Rocky Mountain Runaway
I stumble, surprised to be knee-deep in snow. I’m breathing hard, and though sweat is dripping down my back, my ears and face are numb. I pull my tracker hat to my chin to cover as much skin as possible.
“We better head back.” I look over my shoulder. “Step into my footprints. It’ll be
easier for you to walk.”
I picture this trail in summer. Where is the rushing stream where years ago Emily and I dipped our sweaty feet? Where is the rock on which we sat and took a long distance look at Emerald Lake glistening in the early morning sun? The last time we were here, Emily and I already were swimming in hard feelings, though I still cannot pinpoint why. Was she working too much, with no time to talk? Or was I? Perhaps just bitterness and resentment of our
monotonous life. It didn’t matter. For years we’d never exchanged a harsh word, but now we couldn’t stop bickering. Yet, hiking this trail on that warm summer morning, all was beautiful. I wonder if we’ll ever hike anywhere together again.
I glance back at the footprints I’ve just left. I can hardly see Carmen, though I know
she’s there. When I face forward again, there is nothing but a tabletop of untouched white. I’ve strayed, lost my concentration, lost my way. Which way should we walk?
Emily and I once wandered off a trail in Kings Canyon. At first, I thought “no problem,” but after twenty minutes with no sign of other hikers, panic seeped in. The Sierra Nevada mountains extend from California into Nevada, and the image of two specs of humanity lost among millions of rugged acres had made my mouth go dry. We didn’t own a compass or map. We didn’t know what we were doing. I kept reassuring Emily, but didn’t believe a word I was saying, and I don’t think she did either. We were lost! But then we heard a faint sound beneath the hot buzz of cicadas: rushing water? All we had to do was find that river. So, Emily and I headed towards the sound until white water leaped up before us. We were safe! We followed the bank downstream, crossed a bridge, and returned to the lodge with the shared joy of overcoming danger.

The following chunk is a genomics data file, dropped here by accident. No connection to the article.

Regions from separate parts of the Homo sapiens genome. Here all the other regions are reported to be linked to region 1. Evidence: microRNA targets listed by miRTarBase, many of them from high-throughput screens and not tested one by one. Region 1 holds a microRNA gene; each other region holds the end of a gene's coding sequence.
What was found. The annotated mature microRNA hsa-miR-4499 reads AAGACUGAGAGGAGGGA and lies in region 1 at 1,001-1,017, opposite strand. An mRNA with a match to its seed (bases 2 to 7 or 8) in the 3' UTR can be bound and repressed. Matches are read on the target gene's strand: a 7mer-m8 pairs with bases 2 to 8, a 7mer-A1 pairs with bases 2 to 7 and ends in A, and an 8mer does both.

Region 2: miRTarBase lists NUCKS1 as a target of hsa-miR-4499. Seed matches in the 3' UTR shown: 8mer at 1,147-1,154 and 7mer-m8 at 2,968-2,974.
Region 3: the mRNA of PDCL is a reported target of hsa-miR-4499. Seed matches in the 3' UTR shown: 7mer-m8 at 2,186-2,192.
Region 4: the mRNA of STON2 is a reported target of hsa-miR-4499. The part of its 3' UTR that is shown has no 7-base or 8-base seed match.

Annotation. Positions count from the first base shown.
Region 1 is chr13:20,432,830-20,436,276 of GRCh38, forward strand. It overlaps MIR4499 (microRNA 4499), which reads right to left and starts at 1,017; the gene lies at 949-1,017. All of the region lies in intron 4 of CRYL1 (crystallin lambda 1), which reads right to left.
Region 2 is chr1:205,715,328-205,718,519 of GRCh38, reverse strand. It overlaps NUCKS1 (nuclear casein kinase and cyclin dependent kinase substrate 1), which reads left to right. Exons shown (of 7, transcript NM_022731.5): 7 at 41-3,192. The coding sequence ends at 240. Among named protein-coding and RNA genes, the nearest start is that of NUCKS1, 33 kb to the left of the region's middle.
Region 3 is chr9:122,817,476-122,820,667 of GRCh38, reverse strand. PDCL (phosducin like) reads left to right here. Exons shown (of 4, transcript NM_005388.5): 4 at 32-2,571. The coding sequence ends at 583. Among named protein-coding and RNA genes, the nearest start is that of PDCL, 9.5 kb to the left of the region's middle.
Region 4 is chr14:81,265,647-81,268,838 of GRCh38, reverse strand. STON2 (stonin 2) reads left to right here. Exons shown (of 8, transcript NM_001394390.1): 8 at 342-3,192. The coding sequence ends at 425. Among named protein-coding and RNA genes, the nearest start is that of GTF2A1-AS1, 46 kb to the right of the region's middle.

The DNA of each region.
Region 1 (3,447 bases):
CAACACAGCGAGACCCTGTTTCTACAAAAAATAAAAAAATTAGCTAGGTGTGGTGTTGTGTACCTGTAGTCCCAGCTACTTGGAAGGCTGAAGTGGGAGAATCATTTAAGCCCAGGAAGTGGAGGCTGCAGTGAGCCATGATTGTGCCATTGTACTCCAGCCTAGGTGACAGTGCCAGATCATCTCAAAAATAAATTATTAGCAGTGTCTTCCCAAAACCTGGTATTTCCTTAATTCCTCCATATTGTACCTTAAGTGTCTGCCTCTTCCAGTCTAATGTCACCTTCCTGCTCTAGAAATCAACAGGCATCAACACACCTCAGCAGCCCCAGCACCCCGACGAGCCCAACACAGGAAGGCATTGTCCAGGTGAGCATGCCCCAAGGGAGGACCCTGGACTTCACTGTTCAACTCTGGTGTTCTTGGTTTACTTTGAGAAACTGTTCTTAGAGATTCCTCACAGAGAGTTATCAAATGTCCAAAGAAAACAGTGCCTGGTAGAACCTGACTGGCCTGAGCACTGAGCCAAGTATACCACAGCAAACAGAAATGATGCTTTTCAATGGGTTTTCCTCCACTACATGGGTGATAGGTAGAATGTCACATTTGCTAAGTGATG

But is there a river to find out here, and where would it lead?
I picture the map: head west. I turn away from the morning sun and plod ahead. Each step requires focus so progress is slow, but this shouldn’t take long. I gaze to my left where the terrain slopes out of view. Is that a river?
The descent is steep and my hand plunges into snow as I balance myself. Beyond an outcrop of rocks there’s a drop-off. It must be the river. As I rush forward, my foot slips and I slide into a ravine. I expect to crash through ice, but as I slide to a stop, I realize that this isn’t a river at all. It’s just a small valley of snow that looks like a million other small valleys of snow.
Once again, I’m lost in a national park, but this time it’s freezing and I’m alone.
I trudge up the incline. Which way now? I check my body: toes numb, fingers frozen, salty taste of snot in my mouth. This is not good. I must keep moving. I seem to be descending, the snow slightly less deep, so I’m making progress. Then again, the trailhead could be twenty seconds to either side and I’d never know it. There’s so much unmarked space out here.
Step after step and another. I can’t tell how long I’ve been in these woods. Why am I out here anyway? What led me to this point? Carmen is dead. I will never see her again.
“Why did I bring you with me?” I say.
Carmen had seemed so real to me on the plane, in the motel room, at dinner, in the hot tub. Talking together with steam rising in the frigid mountain air. That was the thing about Carmen: real or imagined, she could talk about anything.
But now she’s not talking nor following my steps, her bleary affection is reduced to a pale mist over white snow. I fight the urge to stop. I miss her so much I can’t even explain it to myself. What was so special? She was simply a woman with a pleasant personality. It could have been anyone sitting in the office next door, filling the growing chasm between me and Emily. She was different, exciting, and then she got sick.